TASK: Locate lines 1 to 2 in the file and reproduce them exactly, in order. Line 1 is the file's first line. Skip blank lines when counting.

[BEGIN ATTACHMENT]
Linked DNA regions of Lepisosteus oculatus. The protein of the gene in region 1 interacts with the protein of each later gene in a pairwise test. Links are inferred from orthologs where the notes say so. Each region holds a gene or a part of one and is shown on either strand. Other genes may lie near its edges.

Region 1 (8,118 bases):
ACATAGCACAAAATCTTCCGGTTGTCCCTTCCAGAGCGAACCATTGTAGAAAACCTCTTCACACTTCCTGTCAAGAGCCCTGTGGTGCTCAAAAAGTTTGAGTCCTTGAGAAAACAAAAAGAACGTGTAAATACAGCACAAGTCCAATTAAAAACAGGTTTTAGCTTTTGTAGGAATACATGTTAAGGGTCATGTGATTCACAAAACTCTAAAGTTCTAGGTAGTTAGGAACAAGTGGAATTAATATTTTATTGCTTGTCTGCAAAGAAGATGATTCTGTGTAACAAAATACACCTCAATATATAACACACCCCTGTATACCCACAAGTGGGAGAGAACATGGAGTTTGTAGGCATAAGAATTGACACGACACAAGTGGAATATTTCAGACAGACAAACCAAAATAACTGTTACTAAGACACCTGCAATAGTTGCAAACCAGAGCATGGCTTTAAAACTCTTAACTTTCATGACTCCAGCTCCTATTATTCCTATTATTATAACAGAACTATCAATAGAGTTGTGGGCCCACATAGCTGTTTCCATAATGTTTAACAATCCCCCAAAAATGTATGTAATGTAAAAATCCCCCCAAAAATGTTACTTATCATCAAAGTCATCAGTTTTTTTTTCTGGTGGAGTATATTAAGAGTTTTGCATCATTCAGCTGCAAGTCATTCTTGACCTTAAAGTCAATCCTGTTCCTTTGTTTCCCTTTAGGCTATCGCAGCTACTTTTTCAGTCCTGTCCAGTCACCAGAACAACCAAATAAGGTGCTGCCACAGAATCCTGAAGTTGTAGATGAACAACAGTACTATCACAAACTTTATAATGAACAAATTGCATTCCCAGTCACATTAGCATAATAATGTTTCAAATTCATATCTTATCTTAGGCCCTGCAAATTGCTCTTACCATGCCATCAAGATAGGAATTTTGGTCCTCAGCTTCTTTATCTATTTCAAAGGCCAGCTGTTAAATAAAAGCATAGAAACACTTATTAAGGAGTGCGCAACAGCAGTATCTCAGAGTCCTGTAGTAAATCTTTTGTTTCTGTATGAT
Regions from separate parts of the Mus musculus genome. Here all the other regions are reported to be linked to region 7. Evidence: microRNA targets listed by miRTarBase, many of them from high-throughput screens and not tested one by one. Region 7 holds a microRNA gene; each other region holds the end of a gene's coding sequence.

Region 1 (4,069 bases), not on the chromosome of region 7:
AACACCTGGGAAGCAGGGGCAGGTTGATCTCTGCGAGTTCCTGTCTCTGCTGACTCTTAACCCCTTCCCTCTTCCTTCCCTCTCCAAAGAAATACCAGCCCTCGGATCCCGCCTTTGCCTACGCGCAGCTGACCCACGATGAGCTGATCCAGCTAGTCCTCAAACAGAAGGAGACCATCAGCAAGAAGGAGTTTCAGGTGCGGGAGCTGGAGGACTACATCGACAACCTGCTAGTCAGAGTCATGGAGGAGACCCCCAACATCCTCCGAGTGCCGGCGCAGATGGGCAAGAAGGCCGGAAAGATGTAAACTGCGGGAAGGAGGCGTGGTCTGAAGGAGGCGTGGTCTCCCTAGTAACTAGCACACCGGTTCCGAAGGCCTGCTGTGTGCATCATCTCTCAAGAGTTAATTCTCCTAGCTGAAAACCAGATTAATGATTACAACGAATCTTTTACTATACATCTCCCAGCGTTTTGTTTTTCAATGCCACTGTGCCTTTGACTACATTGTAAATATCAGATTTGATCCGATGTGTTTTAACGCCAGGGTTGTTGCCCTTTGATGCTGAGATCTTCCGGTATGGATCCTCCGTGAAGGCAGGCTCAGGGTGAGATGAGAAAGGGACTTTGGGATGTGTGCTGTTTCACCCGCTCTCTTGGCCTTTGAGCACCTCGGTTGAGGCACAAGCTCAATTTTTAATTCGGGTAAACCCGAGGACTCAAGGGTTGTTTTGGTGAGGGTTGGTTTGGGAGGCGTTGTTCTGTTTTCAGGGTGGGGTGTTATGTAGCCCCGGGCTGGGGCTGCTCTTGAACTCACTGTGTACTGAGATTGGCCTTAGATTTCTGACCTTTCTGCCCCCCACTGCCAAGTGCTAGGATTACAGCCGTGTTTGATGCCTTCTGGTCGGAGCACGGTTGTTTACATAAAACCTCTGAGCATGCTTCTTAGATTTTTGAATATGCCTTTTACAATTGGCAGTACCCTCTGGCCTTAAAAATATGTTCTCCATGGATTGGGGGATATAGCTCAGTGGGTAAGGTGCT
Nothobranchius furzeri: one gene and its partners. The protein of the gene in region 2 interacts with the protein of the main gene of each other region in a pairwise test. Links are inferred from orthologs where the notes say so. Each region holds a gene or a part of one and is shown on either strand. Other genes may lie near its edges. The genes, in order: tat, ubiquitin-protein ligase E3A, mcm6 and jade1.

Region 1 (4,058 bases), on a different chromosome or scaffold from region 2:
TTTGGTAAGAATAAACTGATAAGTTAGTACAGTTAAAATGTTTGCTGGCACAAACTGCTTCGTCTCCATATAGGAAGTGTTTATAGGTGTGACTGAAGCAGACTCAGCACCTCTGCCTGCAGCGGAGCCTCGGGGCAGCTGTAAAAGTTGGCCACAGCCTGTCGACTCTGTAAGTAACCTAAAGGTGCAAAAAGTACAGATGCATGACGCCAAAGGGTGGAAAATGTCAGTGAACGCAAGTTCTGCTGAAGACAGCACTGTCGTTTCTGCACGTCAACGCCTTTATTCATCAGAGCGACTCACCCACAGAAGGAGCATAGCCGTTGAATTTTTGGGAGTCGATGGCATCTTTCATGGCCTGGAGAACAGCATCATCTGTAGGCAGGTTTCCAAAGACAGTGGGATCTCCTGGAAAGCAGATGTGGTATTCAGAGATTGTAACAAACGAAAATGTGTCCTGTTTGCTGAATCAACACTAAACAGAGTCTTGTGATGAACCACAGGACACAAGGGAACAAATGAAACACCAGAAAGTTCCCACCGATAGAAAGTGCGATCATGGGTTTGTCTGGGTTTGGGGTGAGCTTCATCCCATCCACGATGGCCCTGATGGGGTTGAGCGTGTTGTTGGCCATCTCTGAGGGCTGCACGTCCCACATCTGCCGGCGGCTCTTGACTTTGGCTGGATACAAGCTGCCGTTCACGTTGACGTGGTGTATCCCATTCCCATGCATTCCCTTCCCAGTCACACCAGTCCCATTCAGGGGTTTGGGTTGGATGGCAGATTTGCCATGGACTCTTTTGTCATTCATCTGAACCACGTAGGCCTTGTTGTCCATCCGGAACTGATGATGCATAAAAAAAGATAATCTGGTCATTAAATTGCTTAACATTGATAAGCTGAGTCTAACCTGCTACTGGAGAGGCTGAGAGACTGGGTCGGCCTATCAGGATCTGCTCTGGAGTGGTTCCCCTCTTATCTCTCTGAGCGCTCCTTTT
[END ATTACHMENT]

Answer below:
Linked DNA regions of Lepisosteus oculatus. The protein of the gene in region 1 interacts with the protein of each later gene in a pairwise test. Links are inferred from orthologs where the notes say so. Each region holds a gene or a part of one and is shown on either strand. Other genes may lie near its edges.

Region 1 (8,118 bases):